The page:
Peters demands apology over Whanau Ora row
KATE CHAPMAN AND JOHN HARTEVELT
Do you understand Whanau Ora's purpose?
An angry Winston Peters has made a personal statement to Parliament after his partner Jan Trotman was dragged into a political row over Whanau Ora funding.
Maori Party co-leader Tariana Turia today sought to discredit Peters over his attacks on Whanau Ora funding by linking Trotman to one of the biggest beneficiaries of Whanau Ora funding, the Waipareira Trust.
In Parliament a short time later, Peters accused the Maori Party of impugning his integrity and demanded it apologise for "demonstrably false" claims.
In a personal statement, Peters did not name Trotman but said a person associated with him had been asked by John Tamihere of the Waipareira Trust to address a senior management group on February 12, 2010, to give a presentation on management competencies of a large corporation.
A follow up meeting occurred on February 13, where Trotman acted as an observer to provide feedback to the chief executive on the competency of senior management.
"This was a meeting unrelated to Whanau Ora which I attended myself in the evening. In February 2011, Mr Tamihere again asked for advice on one of his senior managers.
"Again this was not aligned to Whanau Ora in any way. It was an HR [human resources] issue associated with the organisation and a particular individual. "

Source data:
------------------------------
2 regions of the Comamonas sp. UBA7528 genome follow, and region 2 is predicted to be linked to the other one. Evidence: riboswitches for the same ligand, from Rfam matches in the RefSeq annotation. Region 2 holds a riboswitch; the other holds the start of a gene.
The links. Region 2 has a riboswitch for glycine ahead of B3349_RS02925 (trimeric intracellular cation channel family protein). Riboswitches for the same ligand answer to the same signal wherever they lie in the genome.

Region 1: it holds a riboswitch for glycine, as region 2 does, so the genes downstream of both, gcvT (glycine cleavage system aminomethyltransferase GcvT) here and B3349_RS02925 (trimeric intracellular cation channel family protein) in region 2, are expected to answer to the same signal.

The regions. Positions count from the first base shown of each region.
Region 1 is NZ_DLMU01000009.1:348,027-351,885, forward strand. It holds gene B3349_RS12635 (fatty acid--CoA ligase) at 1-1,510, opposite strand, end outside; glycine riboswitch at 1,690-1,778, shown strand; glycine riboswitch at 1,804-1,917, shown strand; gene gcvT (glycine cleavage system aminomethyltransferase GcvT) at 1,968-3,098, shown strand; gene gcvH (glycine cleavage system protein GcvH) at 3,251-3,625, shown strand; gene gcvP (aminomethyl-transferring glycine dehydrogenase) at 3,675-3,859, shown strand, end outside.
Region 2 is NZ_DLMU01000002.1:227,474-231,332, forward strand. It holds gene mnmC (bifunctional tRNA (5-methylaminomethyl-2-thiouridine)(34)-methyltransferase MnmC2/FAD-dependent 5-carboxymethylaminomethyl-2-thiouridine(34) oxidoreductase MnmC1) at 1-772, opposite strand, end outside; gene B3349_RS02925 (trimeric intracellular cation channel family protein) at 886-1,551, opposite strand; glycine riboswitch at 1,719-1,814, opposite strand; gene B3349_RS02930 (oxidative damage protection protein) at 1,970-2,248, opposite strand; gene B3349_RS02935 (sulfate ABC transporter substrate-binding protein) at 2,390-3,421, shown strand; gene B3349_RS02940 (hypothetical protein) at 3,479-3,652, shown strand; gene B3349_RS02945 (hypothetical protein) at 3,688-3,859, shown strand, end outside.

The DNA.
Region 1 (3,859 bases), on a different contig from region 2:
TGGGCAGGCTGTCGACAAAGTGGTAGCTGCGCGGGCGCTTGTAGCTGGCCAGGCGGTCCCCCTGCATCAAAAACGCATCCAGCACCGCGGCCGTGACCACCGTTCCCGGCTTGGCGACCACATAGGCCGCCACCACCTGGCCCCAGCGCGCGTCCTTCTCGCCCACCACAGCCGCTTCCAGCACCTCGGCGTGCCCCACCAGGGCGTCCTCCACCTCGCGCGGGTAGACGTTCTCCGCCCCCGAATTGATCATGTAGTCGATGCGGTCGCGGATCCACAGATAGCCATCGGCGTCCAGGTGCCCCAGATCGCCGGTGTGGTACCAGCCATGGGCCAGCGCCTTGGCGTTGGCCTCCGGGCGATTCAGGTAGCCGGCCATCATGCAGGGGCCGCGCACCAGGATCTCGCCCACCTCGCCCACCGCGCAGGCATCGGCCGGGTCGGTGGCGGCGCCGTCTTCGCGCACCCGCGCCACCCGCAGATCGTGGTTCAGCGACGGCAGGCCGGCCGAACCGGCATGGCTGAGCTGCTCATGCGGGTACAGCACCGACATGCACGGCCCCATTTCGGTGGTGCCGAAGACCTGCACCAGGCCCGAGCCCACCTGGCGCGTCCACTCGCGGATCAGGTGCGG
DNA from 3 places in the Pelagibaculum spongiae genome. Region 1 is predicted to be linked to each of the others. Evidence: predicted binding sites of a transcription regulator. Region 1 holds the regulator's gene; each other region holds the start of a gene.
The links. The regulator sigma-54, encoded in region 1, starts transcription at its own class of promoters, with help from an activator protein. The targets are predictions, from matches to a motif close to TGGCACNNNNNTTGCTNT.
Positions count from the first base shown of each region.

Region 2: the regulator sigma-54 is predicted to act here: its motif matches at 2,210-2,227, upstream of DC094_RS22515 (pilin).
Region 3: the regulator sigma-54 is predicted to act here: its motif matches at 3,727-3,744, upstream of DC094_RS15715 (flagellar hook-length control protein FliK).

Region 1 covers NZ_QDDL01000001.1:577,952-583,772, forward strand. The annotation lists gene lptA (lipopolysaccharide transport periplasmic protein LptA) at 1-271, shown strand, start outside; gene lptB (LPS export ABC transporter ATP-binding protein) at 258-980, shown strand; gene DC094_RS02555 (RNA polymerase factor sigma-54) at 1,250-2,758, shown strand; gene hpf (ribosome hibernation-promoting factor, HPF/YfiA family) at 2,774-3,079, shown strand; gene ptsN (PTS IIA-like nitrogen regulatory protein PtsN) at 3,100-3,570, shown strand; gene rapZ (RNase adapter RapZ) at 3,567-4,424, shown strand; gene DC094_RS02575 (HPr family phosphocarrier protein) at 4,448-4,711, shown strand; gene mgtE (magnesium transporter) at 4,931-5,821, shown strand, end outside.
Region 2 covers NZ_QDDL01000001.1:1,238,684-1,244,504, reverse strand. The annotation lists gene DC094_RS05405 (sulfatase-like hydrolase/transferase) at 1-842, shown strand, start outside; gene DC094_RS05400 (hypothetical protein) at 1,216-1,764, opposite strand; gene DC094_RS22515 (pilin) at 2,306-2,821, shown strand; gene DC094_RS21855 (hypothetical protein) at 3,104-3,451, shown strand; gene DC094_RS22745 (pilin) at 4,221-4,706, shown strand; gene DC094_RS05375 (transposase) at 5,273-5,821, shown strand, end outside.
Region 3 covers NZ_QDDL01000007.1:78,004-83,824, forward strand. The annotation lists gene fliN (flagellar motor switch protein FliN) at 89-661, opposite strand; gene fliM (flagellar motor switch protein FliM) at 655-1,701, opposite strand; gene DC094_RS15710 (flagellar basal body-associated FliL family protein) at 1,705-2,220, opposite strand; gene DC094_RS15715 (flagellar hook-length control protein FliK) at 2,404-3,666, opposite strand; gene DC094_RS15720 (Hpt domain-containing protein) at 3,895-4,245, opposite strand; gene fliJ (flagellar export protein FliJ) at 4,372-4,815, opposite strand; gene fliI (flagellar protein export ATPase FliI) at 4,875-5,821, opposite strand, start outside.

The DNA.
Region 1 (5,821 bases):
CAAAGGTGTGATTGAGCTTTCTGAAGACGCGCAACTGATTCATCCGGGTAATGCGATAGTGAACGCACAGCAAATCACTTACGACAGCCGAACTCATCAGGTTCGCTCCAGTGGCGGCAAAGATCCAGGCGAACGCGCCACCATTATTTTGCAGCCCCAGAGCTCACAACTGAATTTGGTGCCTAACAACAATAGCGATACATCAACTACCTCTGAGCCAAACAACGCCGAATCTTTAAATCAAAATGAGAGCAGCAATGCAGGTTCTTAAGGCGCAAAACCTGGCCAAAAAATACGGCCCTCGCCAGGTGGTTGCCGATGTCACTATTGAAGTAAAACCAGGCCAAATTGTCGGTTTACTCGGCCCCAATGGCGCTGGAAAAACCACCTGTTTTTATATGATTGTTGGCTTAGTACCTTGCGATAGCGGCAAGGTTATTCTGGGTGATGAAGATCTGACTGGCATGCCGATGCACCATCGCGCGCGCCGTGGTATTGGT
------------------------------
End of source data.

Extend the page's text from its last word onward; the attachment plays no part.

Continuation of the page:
Peters yesterday attacked a Whanau Ora grant which he says paid for a "family reunion" and said about $6 million of tax-payer cash had been "squandered" on more than 200 applications for Whanau Integration, Innovation and Engagement funding.
It details the case of Johni Rutene who "wants to reconnect his 180-strong family with each other and their Wairarapa turangawaewae, strengthen their bonds and improve their overall whanau ora".
Rutene is quoted in the report saying things were "really hard for whanau, and they're going to get harder".
"We need to learn - as a family - about things we can grow that we can eat," Rutene says in the report.
One plan was to hold six hui next year, with the first commemorating the 25th anniversary of the death of his grandparents, Ihaka and Eraina Rutene. The focus of the other five hui would reflect the Rutene whanau approach to their own whanau ora.
Peters said such schemes were "an appalling waste of tax-payer's money".
Rutene declined to comment this morning.
However, Whanau Ora Minister Turia today defended the programme, saying it didn't fund family reunions.
"It is really important if families are the problem that they come together to look at the issues that have been confronting them and to resolve them."
Turia has also dismissed Peter's claim that money saved though job cuts at the Maori Affairs Ministry, Te Puni Kokiri, would fund Whanau Ora.
In the past questions have been raised about other successful programmes being cut in order to fund Whanau Ora.
"Mr Peters knows nothing and he shouldn't keep guessing," Turia said.
The Maori Party had always been clear Whanau Ora needed its own funding stream.
"If we expect that Whanau Ora is going to be the panacea for all the ills, then of course it needs more money."
Asked where that money would come from with the Government signalling a zero Budget this year, Turia said "that just depends how the Government re-organises itself to meet those issues".
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